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Israel A Walk Through Jerusalem by Amos Oz

We are going to Jerusalem next week and I am reading the Amos Oz novel Tales of Love and Darkness. In Chapter 7 the family walks from Kerem Avraham, a poor neighborhood north of the city center, to Talpiot, an affluent neighborhood outside the city, south of the German Colony. The novel is set in 1940's Jerusalem. In the novel the family was walking (on the Sabbeth) to visit their famous literary uncle, Joseph Klausner. The book is partly autobiographical as Oz's uncle was Joseph Klausner.

Here is an article about Klausner and the street.
Times of Israel - On a small Jerusalem street, a historic literary rivalry
Nobel laureate S. Y. Agnon and historian Josef Klausner were once grouchy neighbors in Jerusalem's Talpiot. And they're not the only major figures with echoes in the leafy neighborhood

From the article: Relations between famous author S.Y. Agnon and his neighbor up the street, eminent historian Josef Klausner, were strained at best.

Indeed, in his autobiographical novel A Tale of Love and Darkness, Klausner’s nephew Amos Oz writes: “A polite but Arctic chill fell momentarily on the little road if the two of them ever happened to meet…They would raise their hats an inch or so, give a slight bow, and probably each wished the other from the depths of his heart to be consigned for all eternity to the deepest hell of oblivion.”

Thus after Klausner departed this world, and the street that they lived on was renamed in his honor, Agnon – not known for his modesty — complained to a neighbor: Can you believe me living on Klausner Street?!” To which the neighbor replied, “Would you rather Klausner was living on Agnon Street?”

The Walk
I took notes from the book and searched for places on Google Maps and came up with what I think is the walk. I will update these notes when we do the walk ourselves. In the novel he says the walk is 6 - 7 kilometers.
  • Start in Kerem Avraham.
  • Cross Geulah Street (could not find) into alleys of ultra-Orthodox Ahva.
  • Climb up Zikhron Moshe where the poor Ashkenazi live.
  • Continue on Steet of Prophets (now called Ha'Nevi'im Street).
  • Down Strauss Street, past a hospital on each side, one Protestant, one Jewish (walls make the street dark).
  • Cross Jaffa Road (also called Yafo Street) by famous Maayan Shtub department store and Ahiasaf Brothers book store (neither are there now).
  • Walk the length of King George V Avenue (now called King George Street), past shops and cafes, Talitha Kumi Buildings, Schiber's Pit, Frumin Building, Beit Hama'alot (could not find these on the map).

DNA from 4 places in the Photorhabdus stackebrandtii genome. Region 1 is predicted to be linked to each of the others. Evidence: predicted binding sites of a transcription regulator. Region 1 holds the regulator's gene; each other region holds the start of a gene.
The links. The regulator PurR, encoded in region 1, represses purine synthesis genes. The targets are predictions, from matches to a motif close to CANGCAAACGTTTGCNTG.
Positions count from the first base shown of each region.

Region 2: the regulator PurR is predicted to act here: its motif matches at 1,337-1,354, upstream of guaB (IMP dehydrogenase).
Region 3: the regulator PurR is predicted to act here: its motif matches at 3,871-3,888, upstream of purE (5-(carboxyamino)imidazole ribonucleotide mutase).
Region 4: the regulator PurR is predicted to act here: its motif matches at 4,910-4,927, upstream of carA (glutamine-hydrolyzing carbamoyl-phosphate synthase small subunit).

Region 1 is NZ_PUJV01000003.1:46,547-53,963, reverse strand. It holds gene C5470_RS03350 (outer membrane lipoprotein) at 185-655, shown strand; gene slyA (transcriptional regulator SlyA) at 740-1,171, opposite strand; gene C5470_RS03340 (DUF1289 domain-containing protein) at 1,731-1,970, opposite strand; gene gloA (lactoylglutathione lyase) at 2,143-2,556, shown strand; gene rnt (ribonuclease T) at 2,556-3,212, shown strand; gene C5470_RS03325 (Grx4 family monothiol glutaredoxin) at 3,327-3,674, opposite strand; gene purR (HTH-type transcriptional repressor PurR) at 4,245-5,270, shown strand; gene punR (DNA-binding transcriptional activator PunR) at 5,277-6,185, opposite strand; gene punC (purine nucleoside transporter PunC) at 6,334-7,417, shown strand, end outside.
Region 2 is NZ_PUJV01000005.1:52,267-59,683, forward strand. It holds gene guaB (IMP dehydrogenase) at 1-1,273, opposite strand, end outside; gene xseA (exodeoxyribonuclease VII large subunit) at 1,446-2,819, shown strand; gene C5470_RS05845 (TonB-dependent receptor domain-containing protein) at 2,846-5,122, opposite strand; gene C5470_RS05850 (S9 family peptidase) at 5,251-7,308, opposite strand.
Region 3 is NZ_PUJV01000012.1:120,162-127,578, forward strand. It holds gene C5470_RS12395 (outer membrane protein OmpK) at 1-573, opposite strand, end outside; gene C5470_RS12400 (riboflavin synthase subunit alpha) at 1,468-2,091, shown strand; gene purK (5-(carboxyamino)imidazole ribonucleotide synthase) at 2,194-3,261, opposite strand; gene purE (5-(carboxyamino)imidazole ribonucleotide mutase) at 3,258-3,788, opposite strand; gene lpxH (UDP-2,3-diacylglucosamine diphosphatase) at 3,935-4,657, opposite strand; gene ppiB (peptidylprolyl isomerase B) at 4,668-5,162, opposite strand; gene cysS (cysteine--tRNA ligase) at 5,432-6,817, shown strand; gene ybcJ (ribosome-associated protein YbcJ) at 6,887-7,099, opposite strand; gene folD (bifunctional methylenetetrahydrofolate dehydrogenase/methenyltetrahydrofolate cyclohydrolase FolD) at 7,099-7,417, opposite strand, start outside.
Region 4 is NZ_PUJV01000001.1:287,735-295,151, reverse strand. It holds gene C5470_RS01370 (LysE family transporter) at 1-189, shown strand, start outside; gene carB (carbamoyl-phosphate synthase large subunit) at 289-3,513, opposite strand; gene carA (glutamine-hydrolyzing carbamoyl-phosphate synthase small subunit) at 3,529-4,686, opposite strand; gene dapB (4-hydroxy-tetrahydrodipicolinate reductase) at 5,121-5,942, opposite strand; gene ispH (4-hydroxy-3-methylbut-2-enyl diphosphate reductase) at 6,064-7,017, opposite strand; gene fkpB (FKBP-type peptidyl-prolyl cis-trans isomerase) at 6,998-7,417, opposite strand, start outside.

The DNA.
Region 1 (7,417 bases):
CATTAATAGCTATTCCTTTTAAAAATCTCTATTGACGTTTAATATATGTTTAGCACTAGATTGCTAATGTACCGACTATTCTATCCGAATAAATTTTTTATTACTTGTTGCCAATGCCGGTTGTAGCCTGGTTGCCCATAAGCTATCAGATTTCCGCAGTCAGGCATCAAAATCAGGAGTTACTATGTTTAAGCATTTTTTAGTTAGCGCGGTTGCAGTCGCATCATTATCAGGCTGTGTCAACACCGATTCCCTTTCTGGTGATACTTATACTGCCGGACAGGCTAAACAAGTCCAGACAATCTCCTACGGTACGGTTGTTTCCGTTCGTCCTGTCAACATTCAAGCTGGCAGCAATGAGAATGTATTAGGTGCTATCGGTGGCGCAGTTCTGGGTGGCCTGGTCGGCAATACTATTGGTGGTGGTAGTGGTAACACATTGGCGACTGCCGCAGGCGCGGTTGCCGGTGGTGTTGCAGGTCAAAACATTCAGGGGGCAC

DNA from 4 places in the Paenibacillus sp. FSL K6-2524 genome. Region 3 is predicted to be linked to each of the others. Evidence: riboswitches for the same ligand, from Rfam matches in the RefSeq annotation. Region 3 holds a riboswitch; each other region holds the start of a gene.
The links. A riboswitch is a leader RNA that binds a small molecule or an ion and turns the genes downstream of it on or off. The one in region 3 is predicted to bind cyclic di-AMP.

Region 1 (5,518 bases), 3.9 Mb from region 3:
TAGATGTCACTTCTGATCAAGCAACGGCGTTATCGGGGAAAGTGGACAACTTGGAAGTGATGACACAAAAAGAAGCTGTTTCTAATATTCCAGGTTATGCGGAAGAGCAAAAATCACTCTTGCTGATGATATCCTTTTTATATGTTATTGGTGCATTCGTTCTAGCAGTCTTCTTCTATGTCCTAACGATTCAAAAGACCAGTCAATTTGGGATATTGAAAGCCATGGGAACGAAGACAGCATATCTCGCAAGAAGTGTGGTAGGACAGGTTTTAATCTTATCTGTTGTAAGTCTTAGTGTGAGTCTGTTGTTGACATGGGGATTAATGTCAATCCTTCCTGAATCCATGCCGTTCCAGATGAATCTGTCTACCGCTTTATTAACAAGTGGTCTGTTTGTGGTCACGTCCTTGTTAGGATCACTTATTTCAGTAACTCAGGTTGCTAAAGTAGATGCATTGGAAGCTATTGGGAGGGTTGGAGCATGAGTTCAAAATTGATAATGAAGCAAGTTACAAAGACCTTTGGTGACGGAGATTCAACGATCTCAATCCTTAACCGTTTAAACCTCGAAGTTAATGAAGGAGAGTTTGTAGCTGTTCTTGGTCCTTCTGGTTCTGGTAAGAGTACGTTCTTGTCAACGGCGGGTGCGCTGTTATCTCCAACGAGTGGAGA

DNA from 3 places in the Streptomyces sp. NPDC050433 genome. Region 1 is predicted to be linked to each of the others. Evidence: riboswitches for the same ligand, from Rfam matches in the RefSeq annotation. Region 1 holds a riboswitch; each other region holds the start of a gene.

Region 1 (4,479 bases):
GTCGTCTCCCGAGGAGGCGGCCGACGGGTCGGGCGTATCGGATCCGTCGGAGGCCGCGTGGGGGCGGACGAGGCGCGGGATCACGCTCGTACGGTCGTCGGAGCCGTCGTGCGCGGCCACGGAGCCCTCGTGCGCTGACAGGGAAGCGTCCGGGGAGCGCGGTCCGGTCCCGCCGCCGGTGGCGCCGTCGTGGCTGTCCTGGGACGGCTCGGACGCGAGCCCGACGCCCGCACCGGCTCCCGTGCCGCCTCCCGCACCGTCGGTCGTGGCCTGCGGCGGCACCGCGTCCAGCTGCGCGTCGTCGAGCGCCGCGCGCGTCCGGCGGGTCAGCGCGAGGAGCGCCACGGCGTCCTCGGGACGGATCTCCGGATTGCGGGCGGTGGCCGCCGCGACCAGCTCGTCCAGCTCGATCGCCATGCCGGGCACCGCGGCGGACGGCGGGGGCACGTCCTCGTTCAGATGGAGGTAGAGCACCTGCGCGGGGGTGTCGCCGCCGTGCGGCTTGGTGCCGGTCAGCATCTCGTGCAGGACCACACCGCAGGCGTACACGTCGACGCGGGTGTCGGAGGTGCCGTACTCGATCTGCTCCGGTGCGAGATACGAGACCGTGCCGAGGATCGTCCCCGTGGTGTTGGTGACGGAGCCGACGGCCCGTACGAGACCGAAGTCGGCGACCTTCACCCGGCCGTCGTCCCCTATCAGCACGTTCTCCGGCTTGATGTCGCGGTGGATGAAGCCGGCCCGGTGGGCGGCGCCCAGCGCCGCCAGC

• View of the Old City over Mamillah Muslim Cemetary.
  • Past Yeshurun Synagogue and Jewish Agency.
  • Downhill to Terra Sancta College.
  • In 20 minutes to curved David Building and open fields to the railway station in Emek Refaim. To the left there is the windmill at Yemin Moshe. To the right the last houses in Talbiyeh. This is the end of the Hebrew city.
  • Walk along the road that divided the ruins of the Ottoman Pilgrims Hostel. Above is the Scottish Church and railway station.
  • From the square at the railway station, walk down Hebron Road (now Highway 60). On the left are roads downhill to Arab quarter Abu Tor. On the right the lanes of the German Colony.
  • Walk through the Arab neighborhood of Bakaa (Baq'a).
  • Past the Allenby Barracks (British military base, no longer in use but may become site for new US embassy).
  • Left off the Hebron Road into Talpiot.
  • Right on Kore HaDorot Street to the pine wood.
  • Left to uncle's house (Joseph Klausner who lived across from S.Y. Agnon). This street was renamed for Klausner after his death.
Google Map

View on Google Maps.View: https://www.google.com/maps/d/embed?mid=1hdmpEJUPMP-YI9VipJSeXD2bgX65bVEZ


Windmill at Yemin Moshe (Montefiore Windmill)


1000+ Posts
What a great way to appreciate a book, and kudos on the detective work.
I think I can help a bit with the places that were not clear to you :

1) Geula Street - this street changed its name at some point, and is now Malchei Yisrael Street ("Kings of Israel Street"). You indeed have crossed it on the path you marked out.

2) Talitha Kumi building - a beautiful building built in 1868, that served as an orphanage for Christian girls, and was destroyed in 1980, amidst much public and professional protest. There are only symbolic remains left, near the junction of King George and Ben Yehuda streets. You'll go past this remnant and notice it, as it is quite conspicuous, and has a busy bus stop beside it (the wall with the clock) :

3) Shiber's Pit - nowadays called Gan HaSus ("the Garden of the Horse", because of the statue there). Located between Ben Yehuda, King George, Be'eri, and Mordechai Aliyash streets :

4) Frumin building : located between King George, Shats, and Be'eri streets. The first Israel parliament ("Knesset") resided there :

5) Beit HaMa'alot building : located between Shmuel HaNagid and Ma'alot streets :

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